Asides

Navigating 64 Squares in Colombia’s Capital

“I stay on the 64 squares, while patrolling the center/ Trading space from material, the time zone, I enter”

Gza

There was always chess going down in the centre of Colombia’s capital, Bogota. At a number of different points throughout the city tables were set up and cats would have them packed out.

Even the rain which frequented the city daily during my visit could not stop the dirty and weathered boards being attacked by a range of eccentric characters. Players ranged from well-dressed elderly gents to odious smelling dudes, playing off last night’s hangover.

The boards were a mixture of those engaging in speed chess to those enjoying games at a more leisurely pace.

There was always a fair share of spectators including a number of kibitzers who would freely distribute their unwanted advice to players deep in concentration.

Each day, I saw this same dapper gentleman vanquish one and all. There was less than gentlemanly conduct when some opponents refused to shake his hand after he had dished out another devastating beat-down.

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The rib injury that has kept me off the mats has given me more time to work on the 64 squares but my own chess game was very much in its infancy;  I was scared to death of stepping up to play. Nevertheless, each day I would stop and watch a couple of boards, in the hope that I could pick up some knowledge that would elevate my suckage.

Finding Jesus on a Bogota Street

Colombia’s capital city, Bogota is awash with churches; it would be a struggle throwing a stone without breaking some stained glass.

Generally, I have found Catholic churches in South America to be less severe than their European counterparts, maintaining colour and vibrancy while still reveling in delicious gaudiness.

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But, visiting Bogota’s Primatial Cathedral, I was surprised to find the iconic Baroque structure light on ornamentation. This included artwork, there was a shocking lack of iconography.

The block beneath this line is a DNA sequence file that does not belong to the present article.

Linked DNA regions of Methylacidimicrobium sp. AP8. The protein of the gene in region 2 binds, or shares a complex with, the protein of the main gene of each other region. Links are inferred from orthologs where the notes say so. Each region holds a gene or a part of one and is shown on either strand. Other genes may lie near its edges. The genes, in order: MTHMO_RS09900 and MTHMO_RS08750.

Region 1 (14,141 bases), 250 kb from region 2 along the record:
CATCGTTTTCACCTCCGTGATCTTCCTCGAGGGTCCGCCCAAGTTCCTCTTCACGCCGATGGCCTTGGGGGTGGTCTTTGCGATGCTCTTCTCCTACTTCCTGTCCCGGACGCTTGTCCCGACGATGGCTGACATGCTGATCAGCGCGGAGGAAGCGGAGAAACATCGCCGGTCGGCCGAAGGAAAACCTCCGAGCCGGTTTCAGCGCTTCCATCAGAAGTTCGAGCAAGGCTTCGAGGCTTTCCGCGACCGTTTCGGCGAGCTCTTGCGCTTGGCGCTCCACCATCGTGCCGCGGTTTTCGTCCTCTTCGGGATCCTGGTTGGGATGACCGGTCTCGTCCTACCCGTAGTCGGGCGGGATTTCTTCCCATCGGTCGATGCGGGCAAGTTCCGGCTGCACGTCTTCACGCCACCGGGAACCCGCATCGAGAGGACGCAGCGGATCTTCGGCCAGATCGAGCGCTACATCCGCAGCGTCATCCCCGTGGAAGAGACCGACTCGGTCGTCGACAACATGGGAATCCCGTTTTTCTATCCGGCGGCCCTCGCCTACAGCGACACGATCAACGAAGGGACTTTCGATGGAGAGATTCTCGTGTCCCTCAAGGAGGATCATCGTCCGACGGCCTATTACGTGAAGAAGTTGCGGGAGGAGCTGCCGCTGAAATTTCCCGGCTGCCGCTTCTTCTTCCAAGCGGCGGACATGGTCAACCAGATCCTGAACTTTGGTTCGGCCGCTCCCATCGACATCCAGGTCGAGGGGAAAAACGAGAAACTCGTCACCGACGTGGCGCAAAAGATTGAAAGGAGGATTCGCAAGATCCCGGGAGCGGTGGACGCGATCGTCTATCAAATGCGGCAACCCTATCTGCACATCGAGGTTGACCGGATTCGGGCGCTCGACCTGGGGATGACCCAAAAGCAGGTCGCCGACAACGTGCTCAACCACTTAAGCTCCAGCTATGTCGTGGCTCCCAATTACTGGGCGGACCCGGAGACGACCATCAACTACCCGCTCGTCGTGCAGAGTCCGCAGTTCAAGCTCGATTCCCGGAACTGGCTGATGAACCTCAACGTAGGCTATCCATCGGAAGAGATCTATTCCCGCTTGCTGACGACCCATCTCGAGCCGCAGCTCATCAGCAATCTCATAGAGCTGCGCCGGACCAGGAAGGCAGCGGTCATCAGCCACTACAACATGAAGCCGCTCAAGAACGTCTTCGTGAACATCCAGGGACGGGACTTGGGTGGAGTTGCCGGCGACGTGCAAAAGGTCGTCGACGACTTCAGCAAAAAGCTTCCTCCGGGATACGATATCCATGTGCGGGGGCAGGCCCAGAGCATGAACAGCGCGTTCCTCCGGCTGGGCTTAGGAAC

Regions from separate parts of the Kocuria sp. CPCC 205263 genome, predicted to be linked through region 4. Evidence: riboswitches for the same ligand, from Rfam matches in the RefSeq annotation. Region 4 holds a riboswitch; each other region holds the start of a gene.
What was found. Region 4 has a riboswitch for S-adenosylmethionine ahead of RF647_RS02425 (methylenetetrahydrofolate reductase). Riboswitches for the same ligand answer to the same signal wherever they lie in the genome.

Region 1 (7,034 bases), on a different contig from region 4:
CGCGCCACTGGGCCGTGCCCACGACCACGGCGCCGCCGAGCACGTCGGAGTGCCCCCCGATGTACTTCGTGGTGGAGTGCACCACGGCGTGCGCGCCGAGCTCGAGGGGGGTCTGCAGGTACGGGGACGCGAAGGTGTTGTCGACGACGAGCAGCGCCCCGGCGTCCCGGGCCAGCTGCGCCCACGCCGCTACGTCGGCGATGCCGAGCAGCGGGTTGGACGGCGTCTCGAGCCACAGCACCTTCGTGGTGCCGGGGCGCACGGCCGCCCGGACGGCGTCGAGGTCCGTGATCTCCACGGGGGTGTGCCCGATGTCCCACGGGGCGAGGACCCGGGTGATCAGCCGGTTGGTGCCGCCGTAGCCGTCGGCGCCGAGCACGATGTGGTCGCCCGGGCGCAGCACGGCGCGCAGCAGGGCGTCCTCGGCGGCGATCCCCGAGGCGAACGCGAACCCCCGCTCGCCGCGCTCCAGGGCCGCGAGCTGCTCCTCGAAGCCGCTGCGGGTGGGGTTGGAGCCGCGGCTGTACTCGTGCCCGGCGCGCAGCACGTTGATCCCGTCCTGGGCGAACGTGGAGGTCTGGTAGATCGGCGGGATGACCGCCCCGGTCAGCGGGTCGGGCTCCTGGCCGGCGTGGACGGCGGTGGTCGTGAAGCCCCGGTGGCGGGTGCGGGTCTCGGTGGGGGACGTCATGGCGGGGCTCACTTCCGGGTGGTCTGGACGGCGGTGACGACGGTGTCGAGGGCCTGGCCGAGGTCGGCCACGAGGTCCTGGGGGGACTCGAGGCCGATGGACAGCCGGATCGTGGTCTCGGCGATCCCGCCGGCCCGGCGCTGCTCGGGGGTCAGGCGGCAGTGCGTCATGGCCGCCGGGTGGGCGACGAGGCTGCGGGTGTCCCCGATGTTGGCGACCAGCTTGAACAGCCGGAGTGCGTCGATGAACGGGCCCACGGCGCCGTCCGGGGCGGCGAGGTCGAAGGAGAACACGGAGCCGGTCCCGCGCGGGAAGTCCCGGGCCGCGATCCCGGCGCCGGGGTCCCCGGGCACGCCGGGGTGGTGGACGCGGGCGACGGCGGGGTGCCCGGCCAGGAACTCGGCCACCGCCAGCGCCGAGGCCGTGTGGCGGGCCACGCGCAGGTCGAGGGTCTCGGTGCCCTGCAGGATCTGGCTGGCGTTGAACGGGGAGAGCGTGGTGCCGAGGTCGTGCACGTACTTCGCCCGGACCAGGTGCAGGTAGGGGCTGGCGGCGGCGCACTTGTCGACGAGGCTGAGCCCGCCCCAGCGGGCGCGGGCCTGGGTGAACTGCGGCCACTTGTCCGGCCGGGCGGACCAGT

This was a disappointment. I am always intrigued at the almost perverse morbidity of long-dead Catholic artists in depicting their saviour in the highest states of duress.

I actually discovered the most striking images of God’s only begotten son out on the street.

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The street was where homeless artists ply their craft, creating haunting images of Christ for mere pennies from passers-by.

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The use of chalk ensured the Son of Man was put to death each night, trampled out of existence by thousands of walking feet before his eventual resurrection the following day.

How I Found Myself In a Football Riot In Brazil

Brazilian football fans are presented as passionate and fun-loving, a fanbase that dance in the stands with their faces painted, and turn games into one giant party. I recently discovered this isn’t a complete picture.

Leaving the Tijuca Tennis Clube on Sunday, sporting broken ribs and an insatiable desire for pizza, our group managed to walk into the middle of a pitched battle between Brazilian football hooligans.

Brazil’s most popular team, Flamengo were playing Sao Paulo based, Corinthians that afternoon. Whilst not a local derby there exists a passionate rivalry between the two teams.

As we reached the end of the street, in the square across the road, chaos was unfolding before our very eyes.

There was none of pseudo macho posturing or the usual ‘come-on then’ rhetoric that is predisposed to the idiots at home, I didn’t even see a single ‘wanker’ gesture. Fists were flying from all angles. Many of the angry looking men had acquired weapons of sticks and bats and were using them to bash each other.

Whilst we were close to the action it seemed a relatively safe vantage point, that was until a mob decked out in Flamengo’s red and black charged in our direction.

As they entered the street, there was a collective ‘shiiiiiit’ from our group as we sprinted to get away from these weapon-clad brigade of hate-filled mentalists. Broken ribs or not, I moved like the Flash.

There appeared a very realistic possibility of being beaten by a large blunt object had we failed to react. We weren’t the only ones who’d come to this same conclusion, a middle aged woman, apparently more attuned to the danger, had taken off slightly earlier and left us in her dust.

Other fleeing people took refuge in whatever shop or business they could find as shutters slammed down.

We made it back to the Tijuca Tennis Clube, figuring a venue full of grapplers would be the safest place in Rio. As we reached the entrance in an effort to help an acai vendor save his stock, the doors were shut on us, we had to plead to be let in.

The word soon went out and jiu-jitsu athletes started pouring into the street, many appearing far too eager for an opportunity to choke out some football fans.

Making it home later that afternoon – after eventually acquiring pizza, to discover this violence was just the tip of the iceberg following serious disturbances within the stadium.

Brazil might have some of the most passionate and fun-loving fans in the world, but they are equally passionate about punching each other in the face.